Thursday, June 23, 2011

America Today: The Real Reason We’re Leaving Afghanistan - “the tide of war is receding.”

Whatever President Obama may have thought he was doing in his June 22 speech on troop reductions in Afghanistan, his remarks will be remembered as the point at which America decided it was time to come home. Over the next 15 months or so, a third of the U.S. forces currently in the country will depart, resulting in a much-diminished pace of military activity. Even before the troop reductions were announced, the Pentagon was planning to cease U.S. participation in major combat operations during 2014. So the end of America’s longest war is fast approaching.

President Obama offered several reasons for why it is time to commence troop reductions. First, “the tide of war is receding.” Second, U.S. forces have made impressive progress in dismembering Al Qaeda. Third, overseas wars are costly and the U.S. must turn to its own economic recovery. The president’s critics see a different agenda driving the drawdown, starting with the fact that Mr. Obama is seeking reelection only months after the announced cuts are completed. They detect a lack of presidential leadership on the war that could squander hard-won gains, and hint the White House is simply responding to opinion polls that show deteriorating support for the military campaign.

Notice that these explanations, both pro and con, are mostly about us. The role that Afghans may have played in leading the president to decide on withdrawal barely gets mentioned. But the real reason Washington wants to depart is that its leaders now understand the limitations of the Afghans as allies and nation-builders. Most Americans have only the vaguest notion of who the Afghans are, just as they had little understanding of the Vietnamese, Somalis, Slavs and Iraqis who populated other recent battlefields where U.S. forces have fought. After ten years of counter-insurgency warfare, though, senior U.S. leaders know the Afghans all too well, and they have figured out that Afghanistan is not the kind of stuff from which happy endings can be fashioned.

A few salient facts about the country are in order. Afghanistan’s per capita GDP is about two-percent of America’s, and according to the Senate Foreign Relations Committee, 97 percent of economic activity is tied to the U.S. military presence or international aid. The country’s biggest export is opium. Its biggest import is weapons. Nearly half the population is under the age of 15, and among those who are 15 or older, three-quarters can’t read or write (including seven out of eight women). The polyglot culture is fractured among communities speaking three major languages and 30 minor ones.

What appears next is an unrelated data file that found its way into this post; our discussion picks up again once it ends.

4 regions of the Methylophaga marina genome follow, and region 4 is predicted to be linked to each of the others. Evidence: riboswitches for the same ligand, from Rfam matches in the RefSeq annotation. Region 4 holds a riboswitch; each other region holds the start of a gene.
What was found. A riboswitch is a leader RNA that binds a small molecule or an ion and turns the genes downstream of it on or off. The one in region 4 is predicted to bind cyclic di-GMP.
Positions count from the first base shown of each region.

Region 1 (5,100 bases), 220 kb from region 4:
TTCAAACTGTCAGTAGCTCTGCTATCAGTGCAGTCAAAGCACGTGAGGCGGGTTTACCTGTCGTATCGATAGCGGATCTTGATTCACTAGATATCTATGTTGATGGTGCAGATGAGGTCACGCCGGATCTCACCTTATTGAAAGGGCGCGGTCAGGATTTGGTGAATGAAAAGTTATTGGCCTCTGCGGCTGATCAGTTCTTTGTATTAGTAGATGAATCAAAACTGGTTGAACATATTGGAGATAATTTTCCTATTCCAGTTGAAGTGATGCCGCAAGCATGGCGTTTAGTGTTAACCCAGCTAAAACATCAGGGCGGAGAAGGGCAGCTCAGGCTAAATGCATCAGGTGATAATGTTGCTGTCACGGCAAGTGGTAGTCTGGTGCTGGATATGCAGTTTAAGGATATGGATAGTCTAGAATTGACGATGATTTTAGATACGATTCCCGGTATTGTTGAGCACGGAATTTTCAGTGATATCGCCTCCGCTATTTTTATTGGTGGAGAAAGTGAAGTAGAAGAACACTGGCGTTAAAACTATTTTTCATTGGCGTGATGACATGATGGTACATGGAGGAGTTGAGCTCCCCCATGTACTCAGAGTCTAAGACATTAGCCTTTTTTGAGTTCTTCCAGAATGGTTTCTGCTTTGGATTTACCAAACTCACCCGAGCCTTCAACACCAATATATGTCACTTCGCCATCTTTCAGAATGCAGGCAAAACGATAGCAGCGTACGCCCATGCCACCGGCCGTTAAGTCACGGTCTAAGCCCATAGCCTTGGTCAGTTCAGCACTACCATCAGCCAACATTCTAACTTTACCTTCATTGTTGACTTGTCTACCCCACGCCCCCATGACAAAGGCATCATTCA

Afghan society is characterized by extreme poverty and widespread criminality. The government is weak and corrupt. There are chronic shortages of housing, jobs, electricity and medical care. If you think this sounds too harsh, don’t blame me: I’m quoting from the CIA’s World Factbook entry on Afghanistan. It is very depressing reading, and proof that Afghanistan does not have what it takes to be a self-sustaining democracy.

In other words, there was a reason why Osama bin Laden sought sanctuary in Afghanistan in 1996, and it wasn’t the weather. He knew the country was so isolated, primitive and divided that a small amount of money could buy him all the protection he needed. Having now killed him and two-thirds of his lieutenants over the last two years, the Obama Administration realizes that’s probably the most it can hope for from such an inhospitable place. Economic growth and political stability are not feasible unless America sticks around forever, buying off the warlords and injecting billions of (borrowed) dollars into a backward economy.

The problem here isn’t lack of American resolve. U.S. forces have remained in places such as Germany and South Korea for generations, even when the number of American lives at risk was far greater than the losses incurred in Afghanistan. But there were major economic and security benefits to those commitments, and politicians on both sides of the aisle in Washington have begun to doubt the value of remaining in Afghanistan. Even the geography works against us.

So Washington is moving on. It has had enough of Mr. Karzai and the warlords and the opium growers and the ISI interlopers who have made our mission there even harder than it needed to be. The U.S. intelligence community and special operations forces will continue to wage a vigorous campaign against the remnants of Al Qaeda, but the period of large-scale U.S. military activity in Southwest Asia is coming to a close. A consensus is emerging that America has done what it needed to do in Afghanistan, and now it is time for the locals to start looking out for themselves.

LOREN THOMPSON
Business in The Beltway
MONEY & POLITICS

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